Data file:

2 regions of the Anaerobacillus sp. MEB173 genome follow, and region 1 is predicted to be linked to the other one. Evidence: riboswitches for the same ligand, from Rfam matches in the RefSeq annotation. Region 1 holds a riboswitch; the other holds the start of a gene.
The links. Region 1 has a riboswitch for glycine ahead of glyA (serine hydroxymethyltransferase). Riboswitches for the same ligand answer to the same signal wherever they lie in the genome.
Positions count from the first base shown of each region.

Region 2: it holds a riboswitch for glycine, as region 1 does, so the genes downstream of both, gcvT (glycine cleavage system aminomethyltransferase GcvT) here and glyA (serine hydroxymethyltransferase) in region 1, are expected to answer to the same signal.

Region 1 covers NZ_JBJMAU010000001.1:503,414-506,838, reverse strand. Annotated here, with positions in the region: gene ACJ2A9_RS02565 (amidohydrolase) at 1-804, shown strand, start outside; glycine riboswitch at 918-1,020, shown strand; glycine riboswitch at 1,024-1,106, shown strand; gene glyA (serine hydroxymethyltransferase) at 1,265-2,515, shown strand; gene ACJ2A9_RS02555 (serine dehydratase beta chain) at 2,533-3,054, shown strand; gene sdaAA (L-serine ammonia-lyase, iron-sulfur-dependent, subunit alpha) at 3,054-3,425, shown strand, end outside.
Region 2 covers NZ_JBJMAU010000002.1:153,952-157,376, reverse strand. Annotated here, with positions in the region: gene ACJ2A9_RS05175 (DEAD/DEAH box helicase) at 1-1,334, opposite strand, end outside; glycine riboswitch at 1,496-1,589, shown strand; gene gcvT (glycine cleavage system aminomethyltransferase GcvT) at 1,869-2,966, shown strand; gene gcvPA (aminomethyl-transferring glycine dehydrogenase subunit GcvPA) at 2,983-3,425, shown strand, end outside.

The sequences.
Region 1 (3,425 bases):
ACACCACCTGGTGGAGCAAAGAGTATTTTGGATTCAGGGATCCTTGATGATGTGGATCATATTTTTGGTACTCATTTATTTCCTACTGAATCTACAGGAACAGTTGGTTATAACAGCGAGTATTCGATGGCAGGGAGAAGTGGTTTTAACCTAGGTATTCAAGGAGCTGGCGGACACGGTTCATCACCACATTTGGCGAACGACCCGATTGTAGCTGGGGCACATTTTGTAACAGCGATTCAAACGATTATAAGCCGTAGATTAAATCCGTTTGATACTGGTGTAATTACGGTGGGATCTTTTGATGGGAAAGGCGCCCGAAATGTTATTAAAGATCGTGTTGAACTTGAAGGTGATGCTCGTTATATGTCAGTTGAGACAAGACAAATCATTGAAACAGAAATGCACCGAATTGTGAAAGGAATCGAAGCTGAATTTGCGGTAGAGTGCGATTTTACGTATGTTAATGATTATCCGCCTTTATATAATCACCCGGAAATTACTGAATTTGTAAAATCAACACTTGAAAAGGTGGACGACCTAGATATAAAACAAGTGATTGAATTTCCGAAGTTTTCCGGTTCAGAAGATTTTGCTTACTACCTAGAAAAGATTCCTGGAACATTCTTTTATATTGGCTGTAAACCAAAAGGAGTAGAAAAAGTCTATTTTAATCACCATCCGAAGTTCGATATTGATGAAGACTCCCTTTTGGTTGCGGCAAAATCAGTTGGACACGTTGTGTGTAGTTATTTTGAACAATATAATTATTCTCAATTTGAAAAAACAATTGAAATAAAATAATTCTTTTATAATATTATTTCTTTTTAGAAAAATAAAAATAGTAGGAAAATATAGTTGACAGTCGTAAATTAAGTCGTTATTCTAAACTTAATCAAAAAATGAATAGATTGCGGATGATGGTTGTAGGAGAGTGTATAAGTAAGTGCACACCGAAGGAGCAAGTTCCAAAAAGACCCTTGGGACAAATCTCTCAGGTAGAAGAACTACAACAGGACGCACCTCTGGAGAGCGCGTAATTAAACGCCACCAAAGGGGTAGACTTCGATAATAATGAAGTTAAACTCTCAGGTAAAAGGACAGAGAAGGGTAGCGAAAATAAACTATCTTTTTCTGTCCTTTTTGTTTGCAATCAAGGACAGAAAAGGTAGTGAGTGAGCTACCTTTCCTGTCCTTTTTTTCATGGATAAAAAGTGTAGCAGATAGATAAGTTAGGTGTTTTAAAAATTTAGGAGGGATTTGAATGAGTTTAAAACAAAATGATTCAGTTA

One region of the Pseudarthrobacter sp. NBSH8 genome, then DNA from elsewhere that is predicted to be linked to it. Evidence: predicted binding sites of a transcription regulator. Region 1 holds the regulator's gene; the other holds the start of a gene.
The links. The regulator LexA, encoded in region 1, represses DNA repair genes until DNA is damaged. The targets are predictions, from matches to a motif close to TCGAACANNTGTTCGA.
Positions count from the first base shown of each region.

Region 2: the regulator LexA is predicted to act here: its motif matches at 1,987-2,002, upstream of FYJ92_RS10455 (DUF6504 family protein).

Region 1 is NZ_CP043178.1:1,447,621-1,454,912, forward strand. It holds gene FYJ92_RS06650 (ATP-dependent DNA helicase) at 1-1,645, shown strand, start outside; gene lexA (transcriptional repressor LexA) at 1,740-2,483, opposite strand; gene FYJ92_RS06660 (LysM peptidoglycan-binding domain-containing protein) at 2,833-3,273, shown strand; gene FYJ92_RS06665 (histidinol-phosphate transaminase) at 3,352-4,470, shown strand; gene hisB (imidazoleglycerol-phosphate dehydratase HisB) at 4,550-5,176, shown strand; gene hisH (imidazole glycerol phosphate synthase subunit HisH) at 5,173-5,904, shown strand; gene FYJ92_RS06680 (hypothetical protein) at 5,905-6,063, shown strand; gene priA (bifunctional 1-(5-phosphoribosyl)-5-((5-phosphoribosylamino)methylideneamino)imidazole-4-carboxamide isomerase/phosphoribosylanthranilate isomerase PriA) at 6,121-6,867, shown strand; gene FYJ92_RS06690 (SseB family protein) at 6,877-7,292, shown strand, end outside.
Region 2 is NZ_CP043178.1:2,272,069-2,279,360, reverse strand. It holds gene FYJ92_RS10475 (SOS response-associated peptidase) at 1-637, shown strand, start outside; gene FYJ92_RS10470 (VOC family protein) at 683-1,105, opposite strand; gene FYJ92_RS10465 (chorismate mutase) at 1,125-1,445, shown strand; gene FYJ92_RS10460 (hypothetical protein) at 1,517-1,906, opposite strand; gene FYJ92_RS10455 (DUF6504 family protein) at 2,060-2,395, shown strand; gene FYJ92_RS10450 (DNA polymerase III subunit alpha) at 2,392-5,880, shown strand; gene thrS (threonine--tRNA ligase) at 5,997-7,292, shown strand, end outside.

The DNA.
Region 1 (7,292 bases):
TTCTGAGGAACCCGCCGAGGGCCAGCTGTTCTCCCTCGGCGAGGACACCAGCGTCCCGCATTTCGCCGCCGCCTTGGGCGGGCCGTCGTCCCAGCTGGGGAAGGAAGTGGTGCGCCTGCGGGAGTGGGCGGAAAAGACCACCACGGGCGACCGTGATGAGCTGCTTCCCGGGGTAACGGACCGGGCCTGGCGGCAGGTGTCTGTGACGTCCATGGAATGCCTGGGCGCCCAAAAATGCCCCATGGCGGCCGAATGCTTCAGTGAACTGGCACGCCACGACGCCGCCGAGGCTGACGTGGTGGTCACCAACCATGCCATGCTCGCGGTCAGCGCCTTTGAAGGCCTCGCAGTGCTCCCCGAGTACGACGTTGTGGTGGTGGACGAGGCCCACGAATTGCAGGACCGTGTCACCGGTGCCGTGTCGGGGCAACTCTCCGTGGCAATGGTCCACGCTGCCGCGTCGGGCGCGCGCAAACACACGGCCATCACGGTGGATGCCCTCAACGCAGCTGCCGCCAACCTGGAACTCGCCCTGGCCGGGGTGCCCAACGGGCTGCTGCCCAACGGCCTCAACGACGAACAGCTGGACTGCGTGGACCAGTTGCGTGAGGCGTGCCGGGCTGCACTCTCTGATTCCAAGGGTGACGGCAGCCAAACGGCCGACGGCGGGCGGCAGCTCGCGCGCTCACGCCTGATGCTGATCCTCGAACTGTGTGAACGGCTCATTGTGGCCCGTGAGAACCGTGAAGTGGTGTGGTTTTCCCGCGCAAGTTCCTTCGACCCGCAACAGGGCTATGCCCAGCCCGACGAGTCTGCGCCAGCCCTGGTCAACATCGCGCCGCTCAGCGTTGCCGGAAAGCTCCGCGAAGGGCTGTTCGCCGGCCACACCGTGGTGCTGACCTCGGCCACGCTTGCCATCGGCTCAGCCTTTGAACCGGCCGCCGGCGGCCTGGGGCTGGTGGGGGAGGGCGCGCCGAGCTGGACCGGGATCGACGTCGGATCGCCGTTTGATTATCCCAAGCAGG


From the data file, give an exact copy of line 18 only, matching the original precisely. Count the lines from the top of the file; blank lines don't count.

TTCTGAGGAACCCGCCGAGGGCCAGCTGTTCTCCCTCGGCGAGGACACCAGCGTCCCGCATTTCGCCGCCGCCTTGGGCGGGCCGTCGTCCCAGCTGGGGAAGGAAGTGGTGCGCCTGCGGGAGTGGGCGGAAAAGACCACCACGGGCGACCGTGATGAGCTGCTTCCCGGGGTAACGGACCGGGCCTGGCGGCAGGTGTCTGTGACGTCCATGGAATGCCTGGGCGCCCAAAAATGCCCCATGGCGGCCGAATGCTTCAGTGAACTGGCACGCCACGACGCCGCCGAGGCTGACGTGGTGGTCACCAACCATGCCATGCTCGCGGTCAGCGCCTTTGAAGGCCTCGCAGTGCTCCCCGAGTACGACGTTGTGGTGGTGGACGAGGCCCACGAATTGCAGGACCGTGTCACCGGTGCCGTGTCGGGGCAACTCTCCGTGGCAATGGTCCACGCTGCCGCGTCGGGCGCGCGCAAACACACGGCCATCACGGTGGATGCCCTCAACGCAGCTGCCGCCAACCTGGAACTCGCCCTGGCCGGGGTGCCCAACGGGCTGCTGCCCAACGGCCTCAACGACGAACAGCTGGACTGCGTGGACCAGTTGCGTGAGGCGTGCCGGGCTGCACTCTCTGATTCCAAGGGTGACGGCAGCCAAACGGCCGACGGCGGGCGGCAGCTCGCGCGCTCACGCCTGATGCTGATCCTCGAACTGTGTGAACGGCTCATTGTGGCCCGTGAGAACCGTGAAGTGGTGTGGTTTTCCCGCGCAAGTTCCTTCGACCCGCAACAGGGCTATGCCCAGCCCGACGAGTCTGCGCCAGCCCTGGTCAACATCGCGCCGCTCAGCGTTGCCGGAAAGCTCCGCGAAGGGCTGTTCGCCGGCCACACCGTGGTGCTGACCTCGGCCACGCTTGCCATCGGCTCAGCCTTTGAACCGGCCGCCGGCGGCCTGGGGCTGGTGGGGGAGGGCGCGCCGAGCTGGACCGGGATCGACGTCGGATCGCCGTTTGATTATCCCAAGCAGG